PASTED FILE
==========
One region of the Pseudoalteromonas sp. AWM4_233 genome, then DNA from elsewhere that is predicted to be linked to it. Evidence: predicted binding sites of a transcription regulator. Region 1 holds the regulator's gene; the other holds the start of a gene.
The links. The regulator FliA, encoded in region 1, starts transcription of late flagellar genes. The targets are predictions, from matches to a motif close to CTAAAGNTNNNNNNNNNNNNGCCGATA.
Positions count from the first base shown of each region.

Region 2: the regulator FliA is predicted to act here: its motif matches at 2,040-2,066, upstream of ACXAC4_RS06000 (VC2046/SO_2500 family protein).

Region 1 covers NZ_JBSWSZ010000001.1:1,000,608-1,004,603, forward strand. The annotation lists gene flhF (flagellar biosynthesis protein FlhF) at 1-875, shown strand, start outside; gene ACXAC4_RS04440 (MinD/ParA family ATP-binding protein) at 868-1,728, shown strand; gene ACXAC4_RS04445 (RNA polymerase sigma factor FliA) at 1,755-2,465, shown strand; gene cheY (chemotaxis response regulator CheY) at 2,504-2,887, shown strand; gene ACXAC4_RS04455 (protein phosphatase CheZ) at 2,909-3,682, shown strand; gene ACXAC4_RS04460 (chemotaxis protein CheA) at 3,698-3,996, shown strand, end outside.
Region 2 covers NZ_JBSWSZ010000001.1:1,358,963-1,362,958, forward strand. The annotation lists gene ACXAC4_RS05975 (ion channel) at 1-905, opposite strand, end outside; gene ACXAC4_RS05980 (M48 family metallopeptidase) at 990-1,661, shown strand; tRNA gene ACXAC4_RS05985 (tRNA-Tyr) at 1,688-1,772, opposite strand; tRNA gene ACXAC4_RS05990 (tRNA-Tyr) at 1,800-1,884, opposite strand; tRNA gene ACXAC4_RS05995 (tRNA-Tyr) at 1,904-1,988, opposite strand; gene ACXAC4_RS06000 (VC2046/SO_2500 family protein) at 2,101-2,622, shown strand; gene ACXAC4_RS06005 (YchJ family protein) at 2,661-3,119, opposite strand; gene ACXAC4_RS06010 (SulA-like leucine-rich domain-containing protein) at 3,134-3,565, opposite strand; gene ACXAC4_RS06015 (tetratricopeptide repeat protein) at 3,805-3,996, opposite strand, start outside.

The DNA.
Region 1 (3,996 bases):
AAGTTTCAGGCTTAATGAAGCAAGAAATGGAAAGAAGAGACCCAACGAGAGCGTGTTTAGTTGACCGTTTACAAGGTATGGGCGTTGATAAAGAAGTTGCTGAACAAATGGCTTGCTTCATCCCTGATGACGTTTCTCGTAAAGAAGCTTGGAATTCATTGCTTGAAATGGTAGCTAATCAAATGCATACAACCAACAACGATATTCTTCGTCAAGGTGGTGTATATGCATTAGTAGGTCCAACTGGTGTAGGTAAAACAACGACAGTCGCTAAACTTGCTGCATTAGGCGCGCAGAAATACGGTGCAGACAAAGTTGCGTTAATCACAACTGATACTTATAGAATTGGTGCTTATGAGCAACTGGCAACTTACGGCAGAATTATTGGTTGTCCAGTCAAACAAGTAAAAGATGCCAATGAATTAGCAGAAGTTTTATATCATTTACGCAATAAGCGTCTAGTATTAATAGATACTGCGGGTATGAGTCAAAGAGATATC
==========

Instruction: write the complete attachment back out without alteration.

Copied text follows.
One region of the Pseudoalteromonas sp. AWM4_233 genome, then DNA from elsewhere that is predicted to be linked to it. Evidence: predicted binding sites of a transcription regulator. Region 1 holds the regulator's gene; the other holds the start of a gene.
The links. The regulator FliA, encoded in region 1, starts transcription of late flagellar genes. The targets are predictions, from matches to a motif close to CTAAAGNTNNNNNNNNNNNNGCCGATA.
Positions count from the first base shown of each region.

Region 2: the regulator FliA is predicted to act here: its motif matches at 2,040-2,066, upstream of ACXAC4_RS06000 (VC2046/SO_2500 family protein).

Region 1 covers NZ_JBSWSZ010000001.1:1,000,608-1,004,603, forward strand. The annotation lists gene flhF (flagellar biosynthesis protein FlhF) at 1-875, shown strand, start outside; gene ACXAC4_RS04440 (MinD/ParA family ATP-binding protein) at 868-1,728, shown strand; gene ACXAC4_RS04445 (RNA polymerase sigma factor FliA) at 1,755-2,465, shown strand; gene cheY (chemotaxis response regulator CheY) at 2,504-2,887, shown strand; gene ACXAC4_RS04455 (protein phosphatase CheZ) at 2,909-3,682, shown strand; gene ACXAC4_RS04460 (chemotaxis protein CheA) at 3,698-3,996, shown strand, end outside.
Region 2 covers NZ_JBSWSZ010000001.1:1,358,963-1,362,958, forward strand. The annotation lists gene ACXAC4_RS05975 (ion channel) at 1-905, opposite strand, end outside; gene ACXAC4_RS05980 (M48 family metallopeptidase) at 990-1,661, shown strand; tRNA gene ACXAC4_RS05985 (tRNA-Tyr) at 1,688-1,772, opposite strand; tRNA gene ACXAC4_RS05990 (tRNA-Tyr) at 1,800-1,884, opposite strand; tRNA gene ACXAC4_RS05995 (tRNA-Tyr) at 1,904-1,988, opposite strand; gene ACXAC4_RS06000 (VC2046/SO_2500 family protein) at 2,101-2,622, shown strand; gene ACXAC4_RS06005 (YchJ family protein) at 2,661-3,119, opposite strand; gene ACXAC4_RS06010 (SulA-like leucine-rich domain-containing protein) at 3,134-3,565, opposite strand; gene ACXAC4_RS06015 (tetratricopeptide repeat protein) at 3,805-3,996, opposite strand, start outside.

The DNA.
Region 1 (3,996 bases):
AAGTTTCAGGCTTAATGAAGCAAGAAATGGAAAGAAGAGACCCAACGAGAGCGTGTTTAGTTGACCGTTTACAAGGTATGGGCGTTGATAAAGAAGTTGCTGAACAAATGGCTTGCTTCATCCCTGATGACGTTTCTCGTAAAGAAGCTTGGAATTCATTGCTTGAAATGGTAGCTAATCAAATGCATACAACCAACAACGATATTCTTCGTCAAGGTGGTGTATATGCATTAGTAGGTCCAACTGGTGTAGGTAAAACAACGACAGTCGCTAAACTTGCTGCATTAGGCGCGCAGAAATACGGTGCAGACAAAGTTGCGTTAATCACAACTGATACTTATAGAATTGGTGCTTATGAGCAACTGGCAACTTACGGCAGAATTATTGGTTGTCCAGTCAAACAAGTAAAAGATGCCAATGAATTAGCAGAAGTTTTATATCATTTACGCAATAAGCGTCTAGTATTAATAGATACTGCGGGTATGAGTCAAAGAGATATC